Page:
How will technology affect your life in the future?

The impact of technology on our social networks as we age

Jacqueline Damant and Martin Knapp look at the likely changes in society and technology which will affect the ability of older people to maintain social networks of support.

They find that information and communications technology (ICT) has the potential both to help and to harm social networking. It can help alleviate feelings of loneliness by bridging geographical distance from family members and friends, but it could also lead to the breakdown of traditional forms of social interaction.

The authors find there are barriers to take up of ICT by older populations resulting in a reduction in ICT skills in older age groups.

Chart showing proportion of older people with internet skills
Proportion of UK population with medium-level internet skills between 2011 and 2013 (Source: Eurostat (2014) via Damant and Knapp (2015))

There are a number of possible explanations for this drop-off in technology use. ICT content is mostly directed at younger people. Perceptions of the affordability of ICT appear to be rooted in long-established spending patterns, and many older people – regardless of income – perceive ICT to be a luxury.

Poor access to adequate broadband can exclude older people. For example only about 25% of registered care homes in the UK provide internet access to residents. More generally, older people disproportionately live in rural areas which often have poorer levels of internet speed. The figure below shows that of the 9 areas in the UK with poorest levels of internet speed, 8 have an older population above the English national average.

Chart showing broadband speeds in the UK
Areas in England with highest rates of access to internet speed of less than 2Mbit/s (2013) (Sources: OfCom Fixed Broadband Maps (2013b); Census (Office for National Statistics, 2013) – figure adapted from Damant and Knapp (2015))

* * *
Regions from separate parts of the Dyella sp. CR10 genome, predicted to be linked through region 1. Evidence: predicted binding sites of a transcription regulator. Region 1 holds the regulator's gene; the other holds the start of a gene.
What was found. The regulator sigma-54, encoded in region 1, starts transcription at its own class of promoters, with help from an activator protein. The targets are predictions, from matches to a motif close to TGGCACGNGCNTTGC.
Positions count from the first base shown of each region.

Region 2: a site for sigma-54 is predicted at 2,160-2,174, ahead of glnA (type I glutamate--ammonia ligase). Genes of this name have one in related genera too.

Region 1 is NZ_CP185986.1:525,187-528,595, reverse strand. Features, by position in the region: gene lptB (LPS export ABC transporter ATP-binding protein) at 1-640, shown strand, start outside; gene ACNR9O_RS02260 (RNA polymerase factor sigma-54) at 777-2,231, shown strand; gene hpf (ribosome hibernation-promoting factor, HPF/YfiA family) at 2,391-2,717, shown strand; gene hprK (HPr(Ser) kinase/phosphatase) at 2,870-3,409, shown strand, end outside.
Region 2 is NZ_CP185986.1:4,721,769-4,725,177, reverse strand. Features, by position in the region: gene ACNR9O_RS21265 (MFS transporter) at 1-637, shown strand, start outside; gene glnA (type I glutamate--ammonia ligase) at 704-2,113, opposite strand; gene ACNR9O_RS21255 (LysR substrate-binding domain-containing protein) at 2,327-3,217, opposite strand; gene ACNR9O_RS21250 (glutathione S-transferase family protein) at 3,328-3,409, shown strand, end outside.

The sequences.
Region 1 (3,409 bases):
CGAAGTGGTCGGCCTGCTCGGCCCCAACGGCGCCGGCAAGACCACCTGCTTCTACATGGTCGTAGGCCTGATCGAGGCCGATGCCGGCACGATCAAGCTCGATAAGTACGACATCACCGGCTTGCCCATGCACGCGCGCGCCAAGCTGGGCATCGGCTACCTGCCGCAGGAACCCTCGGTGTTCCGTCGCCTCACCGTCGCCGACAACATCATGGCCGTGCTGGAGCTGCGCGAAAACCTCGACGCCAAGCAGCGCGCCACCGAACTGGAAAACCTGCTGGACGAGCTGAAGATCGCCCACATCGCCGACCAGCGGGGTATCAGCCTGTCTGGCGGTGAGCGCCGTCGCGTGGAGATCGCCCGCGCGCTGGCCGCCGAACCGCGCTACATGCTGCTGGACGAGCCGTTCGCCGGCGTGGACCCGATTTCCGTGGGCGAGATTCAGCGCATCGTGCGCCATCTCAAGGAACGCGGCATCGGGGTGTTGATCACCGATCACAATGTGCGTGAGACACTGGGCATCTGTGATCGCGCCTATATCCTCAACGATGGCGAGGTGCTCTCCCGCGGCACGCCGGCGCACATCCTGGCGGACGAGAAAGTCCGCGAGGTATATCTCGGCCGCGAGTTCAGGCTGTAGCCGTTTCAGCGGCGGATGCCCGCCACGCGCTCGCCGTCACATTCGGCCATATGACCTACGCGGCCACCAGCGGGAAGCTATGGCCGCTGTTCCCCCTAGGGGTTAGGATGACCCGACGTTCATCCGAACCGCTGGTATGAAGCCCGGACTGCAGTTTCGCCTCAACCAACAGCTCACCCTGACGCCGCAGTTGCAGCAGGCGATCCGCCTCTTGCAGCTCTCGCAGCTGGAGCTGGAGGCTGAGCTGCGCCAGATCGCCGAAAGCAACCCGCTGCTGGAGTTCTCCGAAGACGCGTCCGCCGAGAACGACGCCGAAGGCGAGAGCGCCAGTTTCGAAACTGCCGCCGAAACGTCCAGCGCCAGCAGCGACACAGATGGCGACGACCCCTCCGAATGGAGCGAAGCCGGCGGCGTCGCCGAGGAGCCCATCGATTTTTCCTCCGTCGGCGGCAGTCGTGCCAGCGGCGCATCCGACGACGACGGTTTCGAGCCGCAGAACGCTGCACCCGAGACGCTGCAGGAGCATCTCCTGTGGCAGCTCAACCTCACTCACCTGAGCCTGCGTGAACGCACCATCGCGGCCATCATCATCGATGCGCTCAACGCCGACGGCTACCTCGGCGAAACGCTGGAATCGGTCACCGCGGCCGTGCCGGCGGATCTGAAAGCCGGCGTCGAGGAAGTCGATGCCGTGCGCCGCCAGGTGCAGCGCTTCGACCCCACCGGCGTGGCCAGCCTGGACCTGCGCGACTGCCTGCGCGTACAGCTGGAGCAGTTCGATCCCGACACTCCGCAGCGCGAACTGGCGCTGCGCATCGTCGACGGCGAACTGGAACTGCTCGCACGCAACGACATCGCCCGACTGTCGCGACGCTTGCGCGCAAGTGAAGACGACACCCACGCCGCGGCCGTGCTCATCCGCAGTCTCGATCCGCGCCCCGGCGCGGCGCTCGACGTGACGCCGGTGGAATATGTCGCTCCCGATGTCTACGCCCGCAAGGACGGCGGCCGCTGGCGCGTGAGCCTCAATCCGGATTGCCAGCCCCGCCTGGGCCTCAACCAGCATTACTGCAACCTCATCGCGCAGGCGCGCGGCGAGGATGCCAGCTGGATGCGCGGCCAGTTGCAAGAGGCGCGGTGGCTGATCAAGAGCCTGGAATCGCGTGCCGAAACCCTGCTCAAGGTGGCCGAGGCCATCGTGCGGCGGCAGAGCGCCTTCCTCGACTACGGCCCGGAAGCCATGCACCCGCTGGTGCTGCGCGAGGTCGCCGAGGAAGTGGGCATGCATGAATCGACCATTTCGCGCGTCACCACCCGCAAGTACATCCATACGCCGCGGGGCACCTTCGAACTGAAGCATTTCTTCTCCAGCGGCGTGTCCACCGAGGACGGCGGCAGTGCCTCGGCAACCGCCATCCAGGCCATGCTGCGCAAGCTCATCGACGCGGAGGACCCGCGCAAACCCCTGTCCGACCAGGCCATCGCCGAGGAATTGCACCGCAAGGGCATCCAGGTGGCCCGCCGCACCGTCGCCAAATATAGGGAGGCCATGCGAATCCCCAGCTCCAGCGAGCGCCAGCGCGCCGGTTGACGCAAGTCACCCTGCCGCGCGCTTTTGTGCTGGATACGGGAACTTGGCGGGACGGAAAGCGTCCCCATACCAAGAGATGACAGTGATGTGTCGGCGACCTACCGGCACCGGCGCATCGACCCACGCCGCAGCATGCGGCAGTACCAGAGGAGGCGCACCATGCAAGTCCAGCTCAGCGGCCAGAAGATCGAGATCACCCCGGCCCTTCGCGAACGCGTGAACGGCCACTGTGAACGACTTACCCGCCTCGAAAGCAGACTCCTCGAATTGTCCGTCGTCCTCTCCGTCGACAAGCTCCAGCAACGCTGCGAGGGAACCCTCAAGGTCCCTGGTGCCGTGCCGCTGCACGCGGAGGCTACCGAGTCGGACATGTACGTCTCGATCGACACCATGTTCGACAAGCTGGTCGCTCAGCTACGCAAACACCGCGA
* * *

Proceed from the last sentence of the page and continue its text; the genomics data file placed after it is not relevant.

The authors argue that public bodies and third sector organisations may need to take action to ensure that desired ICT access is not denied to all or some older people because of actual or perceived unaffordability, or because of physical, sensory or cognitive decline. Care settings should particularly pay more attention to the ICT-related preferences of the people they support. More generally, public action will be needed to identify which older people use ICT to maintain or expand their social networks and which find themselves increasingly isolated, and then to respond appropriately.


Transport, the built environment and mobility as we age

The paper by Ormerod et al examines the same core set of issues around technology, society and older people, but uses the specific lens of transport and mobility. Similar themes emerge, as the authors find there is a widening gap between the fit, well and affluent, and the chronically impaired in terms of mobility.

The authors develop interesting principles for understanding the mobility of people as they age, which could also be applied to policy solutions to improving mobility. This includes:

  • taking a person-centred approach to placing the user at the heart of mobility
  • using an inclusive design approach to transport provision and the built environment infrastructure
  • incorporating a life-course approach that builds upon whole life experiences and choices and means, for example, that transport behaviours established over a lifetime affect the mobility options in later life

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